The cardigan was as fun to knit as it looks (which is a lot!). I loved working the colourwork borders and breezed trough them while knitting. The colourwork motives made for very addictive knitting and I couldn’t put it down before knitting “just one more row”. The cuff and border have slightly different patterning, presumable to make the chart and numbers add up, but it gives extra interest to the patterning.
The colours remind me of Matryoshka dolls (In Dutch we call them ‘baboesjka’, an all together different Russian word, for some reason). The bold colours, particularity the combination of dark blue, red and yellow brought them to mind while I was working on the cuffs. My grandmother gave me such a doll when she came back from her travels in Russia when I was about eight years old. The doll has lived on my shelve ever since, looking down on my knitting progress.
I think this cardigan will get a lot of wear. Even though it is a heavily patterned cardigan, the colours are those that I wear a lot. I think the navy and red will tie together with the rest of my wardrobe quite smoothly. I own a similarly (but store brought) heavily patterned cardigan which I have worn to bits, this was the final nudge to start this pattern. It has certainly wet my appetite for more all over colourwork projects. First I have to finish what I’m working on now, and then I’ll see what my knitting hearts wants to make next. Might make it into my summer project, when I’m not sucked up in uni work.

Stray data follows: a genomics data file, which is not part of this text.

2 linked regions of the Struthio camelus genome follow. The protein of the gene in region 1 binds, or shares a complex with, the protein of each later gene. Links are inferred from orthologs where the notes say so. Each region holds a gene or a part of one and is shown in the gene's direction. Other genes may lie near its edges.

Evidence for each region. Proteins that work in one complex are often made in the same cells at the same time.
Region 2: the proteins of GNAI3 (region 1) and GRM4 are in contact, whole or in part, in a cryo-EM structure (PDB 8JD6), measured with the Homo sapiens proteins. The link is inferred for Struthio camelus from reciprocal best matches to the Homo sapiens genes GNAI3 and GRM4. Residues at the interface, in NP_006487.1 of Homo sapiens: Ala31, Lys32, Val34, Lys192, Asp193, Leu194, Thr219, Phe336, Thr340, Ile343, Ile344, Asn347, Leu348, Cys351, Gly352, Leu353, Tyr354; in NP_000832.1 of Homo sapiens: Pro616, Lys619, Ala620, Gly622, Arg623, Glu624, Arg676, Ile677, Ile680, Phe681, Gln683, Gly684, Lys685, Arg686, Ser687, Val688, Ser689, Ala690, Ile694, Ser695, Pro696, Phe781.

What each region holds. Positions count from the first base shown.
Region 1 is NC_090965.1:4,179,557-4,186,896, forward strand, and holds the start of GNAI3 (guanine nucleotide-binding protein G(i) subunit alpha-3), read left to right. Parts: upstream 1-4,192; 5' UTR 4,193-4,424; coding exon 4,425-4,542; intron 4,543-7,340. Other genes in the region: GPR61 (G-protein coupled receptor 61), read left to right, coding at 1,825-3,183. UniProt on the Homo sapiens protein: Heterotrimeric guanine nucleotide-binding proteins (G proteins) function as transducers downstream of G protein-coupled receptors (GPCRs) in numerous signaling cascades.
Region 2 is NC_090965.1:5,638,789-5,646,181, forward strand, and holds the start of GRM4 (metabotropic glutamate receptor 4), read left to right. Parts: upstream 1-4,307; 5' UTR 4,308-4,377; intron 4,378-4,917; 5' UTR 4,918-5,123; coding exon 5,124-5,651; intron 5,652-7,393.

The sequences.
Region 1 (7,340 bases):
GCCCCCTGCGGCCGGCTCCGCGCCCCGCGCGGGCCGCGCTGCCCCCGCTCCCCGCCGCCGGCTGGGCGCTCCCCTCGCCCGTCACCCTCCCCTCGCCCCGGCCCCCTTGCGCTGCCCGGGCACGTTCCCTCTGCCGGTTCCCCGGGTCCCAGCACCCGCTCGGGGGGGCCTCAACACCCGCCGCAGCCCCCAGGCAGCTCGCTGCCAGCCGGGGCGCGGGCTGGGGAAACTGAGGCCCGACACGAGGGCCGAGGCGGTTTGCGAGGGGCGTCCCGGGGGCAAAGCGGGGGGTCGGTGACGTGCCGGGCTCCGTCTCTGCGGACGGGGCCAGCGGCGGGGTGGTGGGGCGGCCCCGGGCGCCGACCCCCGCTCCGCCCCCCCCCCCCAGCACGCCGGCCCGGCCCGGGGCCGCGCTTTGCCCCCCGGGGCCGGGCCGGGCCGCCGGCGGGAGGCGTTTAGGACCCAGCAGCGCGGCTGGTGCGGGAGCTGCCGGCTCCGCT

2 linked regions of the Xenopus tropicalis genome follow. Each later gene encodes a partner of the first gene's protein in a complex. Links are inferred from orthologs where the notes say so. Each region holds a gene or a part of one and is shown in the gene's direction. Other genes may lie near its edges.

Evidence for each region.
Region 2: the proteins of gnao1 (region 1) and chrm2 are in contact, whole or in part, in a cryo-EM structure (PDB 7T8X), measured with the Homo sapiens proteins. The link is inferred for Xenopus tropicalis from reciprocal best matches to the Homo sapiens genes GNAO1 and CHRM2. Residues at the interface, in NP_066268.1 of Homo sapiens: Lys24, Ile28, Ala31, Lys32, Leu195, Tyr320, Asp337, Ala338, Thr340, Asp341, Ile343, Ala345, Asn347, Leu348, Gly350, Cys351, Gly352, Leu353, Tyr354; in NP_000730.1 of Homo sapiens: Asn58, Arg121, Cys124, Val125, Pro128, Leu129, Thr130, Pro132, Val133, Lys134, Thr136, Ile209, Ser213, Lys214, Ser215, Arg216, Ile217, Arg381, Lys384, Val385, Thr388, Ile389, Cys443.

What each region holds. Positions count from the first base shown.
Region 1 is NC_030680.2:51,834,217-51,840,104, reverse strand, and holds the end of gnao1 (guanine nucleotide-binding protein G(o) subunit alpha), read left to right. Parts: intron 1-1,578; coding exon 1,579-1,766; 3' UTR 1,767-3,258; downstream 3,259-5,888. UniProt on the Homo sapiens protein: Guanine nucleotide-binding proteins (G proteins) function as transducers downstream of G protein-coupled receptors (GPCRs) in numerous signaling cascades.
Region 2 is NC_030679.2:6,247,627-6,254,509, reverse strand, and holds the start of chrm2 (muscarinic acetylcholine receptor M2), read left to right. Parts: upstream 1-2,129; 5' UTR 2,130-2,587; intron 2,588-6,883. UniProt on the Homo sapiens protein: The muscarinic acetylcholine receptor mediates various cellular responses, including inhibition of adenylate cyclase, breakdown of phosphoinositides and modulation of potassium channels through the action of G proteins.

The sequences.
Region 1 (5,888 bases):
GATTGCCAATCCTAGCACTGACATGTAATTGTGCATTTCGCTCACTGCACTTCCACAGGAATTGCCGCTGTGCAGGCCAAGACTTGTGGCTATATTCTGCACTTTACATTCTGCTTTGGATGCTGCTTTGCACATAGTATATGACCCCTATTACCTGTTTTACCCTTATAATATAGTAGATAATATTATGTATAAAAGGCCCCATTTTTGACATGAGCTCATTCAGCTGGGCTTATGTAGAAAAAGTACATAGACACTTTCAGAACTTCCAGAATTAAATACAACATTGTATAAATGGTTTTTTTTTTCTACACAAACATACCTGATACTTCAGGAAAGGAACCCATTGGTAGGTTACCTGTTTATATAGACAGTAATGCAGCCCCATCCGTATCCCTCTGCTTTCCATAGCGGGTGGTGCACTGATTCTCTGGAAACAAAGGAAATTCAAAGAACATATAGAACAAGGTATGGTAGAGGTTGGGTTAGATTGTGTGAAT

7 thoughts on “Matryoshka at the Fair”
Such a lovely cardigan! I love the colors and patterning 🙂
Oooh! I love the color combo. So bold and colorful. And fits you like a glove.
I have bought the whole rhinebeck sweater book mostly for the stories. Reading about peoples experience on this special yarn event and how they decided on their own sweater, and the stories of the people who sell yarn there was well worth it to me. But I can see how, if you are already swamped with reading for school, being able to only buy the pattern you want, can be a blessing.
Its beautiful! I can totally see how al of the lovely colours in the pattern will work with lots of different outfits, plus it looks soo cosy too! Oh and I love your new blog layout! x
Love the colours you used for this! As a knitter that has never steeked in her entire knitting life, the story about steeking smooth yarns absolutely terrifies me! Good to keep in mind though that once I find myself ready for my first steek it might make sense to use some stickier yarn.
@Kat Thank you Kat!
You make a good point, there's some collections which I've bought mostly because of the essays or personal stories that came along. I guess the Rhinebeck Sweater book didn't speak to me enough. Glad to hear that it's good reading material though, so who knows, maybe one day…. 😉
It is enormously cosy!
Thanks a lot, I'm glad you like it!
Yeah, Icelandic yarn or something similar is really a great place to start with a first steek. It just makes a huge difference!
Oh my gawd, this is absolutely amazing! I love those colours, it's the perfect cardigan 🙂
Dat ziet er heel mooi uit.
Een perfecte kleurencombinatie en patronen.
En ook nog lekker warm.
Groeten aan iedereen.